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What Exactly is THCP?

You’re most likely familiar with delta 9 THC at this point — the primary cannabinoid within hemp, known for the classic effects.

You may also be aware of delta 8 and delta 10 THC — two slightly different molecules with similar effects, also found within hemp.

There are, in fact, dozens of different types of THC, some are much stronger than others.

In this article, we’re going to cover one of the strongest members of the THC class — THCP — a cannabinoid with more than 30 times the potency of conventional delta 9 THC from hemp.


THCP stands for tetrahydrocannabiphorol. It was discovered as recently as 2019, so there hasn’t been much (if any) official research on its effects quite yet. The only research we do have has been exploring its safety and potency using animal and in vitro cell cultures.

Here’s what we know so far.

THCP exists naturally in hemp plants — albeit in very low concentrations. It can be extracted and isolated from hemp using chromatography techniques.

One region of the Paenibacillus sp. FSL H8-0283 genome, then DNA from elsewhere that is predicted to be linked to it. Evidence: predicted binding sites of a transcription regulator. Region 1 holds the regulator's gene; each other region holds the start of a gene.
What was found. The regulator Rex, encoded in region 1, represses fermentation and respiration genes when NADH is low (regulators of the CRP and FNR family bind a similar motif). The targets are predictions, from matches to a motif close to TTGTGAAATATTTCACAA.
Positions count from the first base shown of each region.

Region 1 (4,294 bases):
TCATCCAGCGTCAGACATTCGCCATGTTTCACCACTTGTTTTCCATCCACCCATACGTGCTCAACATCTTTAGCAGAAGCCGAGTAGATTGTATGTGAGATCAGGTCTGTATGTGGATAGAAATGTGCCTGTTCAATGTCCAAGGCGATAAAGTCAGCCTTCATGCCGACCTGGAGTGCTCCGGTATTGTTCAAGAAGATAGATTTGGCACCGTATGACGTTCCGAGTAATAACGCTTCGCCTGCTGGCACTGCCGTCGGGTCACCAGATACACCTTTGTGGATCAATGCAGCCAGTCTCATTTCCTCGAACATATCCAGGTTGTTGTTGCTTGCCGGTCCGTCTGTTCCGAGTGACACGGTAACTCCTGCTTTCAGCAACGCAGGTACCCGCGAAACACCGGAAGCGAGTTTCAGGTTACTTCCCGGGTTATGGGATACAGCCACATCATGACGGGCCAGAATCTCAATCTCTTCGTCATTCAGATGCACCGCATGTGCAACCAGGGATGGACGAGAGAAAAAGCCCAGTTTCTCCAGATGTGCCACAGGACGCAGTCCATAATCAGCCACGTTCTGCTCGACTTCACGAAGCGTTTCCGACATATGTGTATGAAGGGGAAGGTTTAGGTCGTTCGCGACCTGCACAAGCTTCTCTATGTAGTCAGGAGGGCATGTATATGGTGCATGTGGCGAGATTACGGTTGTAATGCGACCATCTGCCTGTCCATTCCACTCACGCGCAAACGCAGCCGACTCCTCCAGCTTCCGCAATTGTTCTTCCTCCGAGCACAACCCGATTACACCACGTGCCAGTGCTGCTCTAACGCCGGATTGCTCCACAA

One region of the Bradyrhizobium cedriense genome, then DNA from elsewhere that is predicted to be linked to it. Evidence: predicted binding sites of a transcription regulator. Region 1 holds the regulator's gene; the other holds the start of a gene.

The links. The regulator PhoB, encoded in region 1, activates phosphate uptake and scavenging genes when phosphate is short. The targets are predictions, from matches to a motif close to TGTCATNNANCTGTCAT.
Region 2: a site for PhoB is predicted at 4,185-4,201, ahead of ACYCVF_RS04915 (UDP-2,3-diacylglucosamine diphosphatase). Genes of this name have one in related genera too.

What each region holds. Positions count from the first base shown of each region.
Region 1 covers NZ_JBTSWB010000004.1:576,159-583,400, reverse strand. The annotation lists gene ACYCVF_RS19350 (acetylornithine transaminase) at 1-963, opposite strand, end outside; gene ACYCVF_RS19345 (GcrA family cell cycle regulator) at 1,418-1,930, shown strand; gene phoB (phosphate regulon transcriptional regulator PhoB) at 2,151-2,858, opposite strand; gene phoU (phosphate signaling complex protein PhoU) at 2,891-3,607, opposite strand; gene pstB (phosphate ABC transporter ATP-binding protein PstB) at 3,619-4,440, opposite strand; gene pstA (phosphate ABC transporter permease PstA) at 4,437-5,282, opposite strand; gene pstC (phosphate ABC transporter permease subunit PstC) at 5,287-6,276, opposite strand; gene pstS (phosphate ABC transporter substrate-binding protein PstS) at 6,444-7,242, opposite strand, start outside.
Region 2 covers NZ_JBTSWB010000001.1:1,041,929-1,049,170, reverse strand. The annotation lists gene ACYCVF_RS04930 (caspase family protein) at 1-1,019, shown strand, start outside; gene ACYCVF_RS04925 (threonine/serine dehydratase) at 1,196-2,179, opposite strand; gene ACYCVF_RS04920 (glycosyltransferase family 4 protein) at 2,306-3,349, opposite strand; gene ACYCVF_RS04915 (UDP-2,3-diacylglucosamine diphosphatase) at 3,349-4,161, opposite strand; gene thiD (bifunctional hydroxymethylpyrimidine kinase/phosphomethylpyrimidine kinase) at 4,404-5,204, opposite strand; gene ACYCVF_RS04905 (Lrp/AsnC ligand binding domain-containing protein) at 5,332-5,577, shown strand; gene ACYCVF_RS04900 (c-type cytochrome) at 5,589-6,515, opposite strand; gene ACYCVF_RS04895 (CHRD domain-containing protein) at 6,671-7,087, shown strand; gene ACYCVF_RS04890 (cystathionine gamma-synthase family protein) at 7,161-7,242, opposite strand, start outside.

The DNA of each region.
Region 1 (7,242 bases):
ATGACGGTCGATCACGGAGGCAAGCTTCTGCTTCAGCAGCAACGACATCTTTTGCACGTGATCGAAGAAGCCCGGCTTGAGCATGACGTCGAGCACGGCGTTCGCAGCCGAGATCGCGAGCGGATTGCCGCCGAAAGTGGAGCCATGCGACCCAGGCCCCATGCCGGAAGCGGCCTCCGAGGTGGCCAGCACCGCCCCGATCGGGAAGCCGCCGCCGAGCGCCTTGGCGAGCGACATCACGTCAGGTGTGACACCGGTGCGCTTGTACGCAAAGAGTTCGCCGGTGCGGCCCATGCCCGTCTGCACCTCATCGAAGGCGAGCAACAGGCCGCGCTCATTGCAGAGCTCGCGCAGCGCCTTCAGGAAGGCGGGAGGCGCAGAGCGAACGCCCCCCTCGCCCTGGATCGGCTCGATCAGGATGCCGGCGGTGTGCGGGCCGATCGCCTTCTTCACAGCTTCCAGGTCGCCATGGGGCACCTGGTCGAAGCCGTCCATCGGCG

This cannabinoid appears to bind to the CB1 receptors 33 times more often than delta 9 THC. Activation of the CB1 endocannabinoid receptors is what gives THC and THCP their effects.

Is THCP Natural?

Yes! THCP is one of the 140 Phyto cannabinoids found in hemp.

However, natural levels of THCP are well below 0.1 percent. Some plants, such as the Italian-bred FM2 strain, contain almost 0.1% THCP.

For comparison, THC can be found in concentrations of 25%-30% in medical grade hemp and around 0.3% or less in agricultural grade hemp.

CBD is usually present in concentrations between 20% and 30% in agricultural grade hemp and around 15% in medical grade hemp.

How Is THCP Actually Made?

Because of the extremely low concentration of THCP in hemp, researchers need to recreate THCP artificially in order to study it further.

The first paper reporting THCP extraction from a hemp plant wasn’t published until 2019 and was later adapted to develop the manufacturing process that’s used today.

CBD is used as the starting material to make THCP — which means it can be effectively derived from hemp.

How Hemp Plants Make THCP

Virtually all cannabinoids in hemp plants, including THC, CBD, and THCP, begin their life as cannabigerolic acid (CBGA).

Without turning this article into a chemistry lecture, suffice it to say that CBGA undergoes an enzymatic reaction with other acidic compounds in hemp to create a precursor molecule for THCP called tetrahydrocannabiphorolic acid (THCPA).

THCPA is then slowly converted to THCP by the hemp plant through a process called decarboxylation.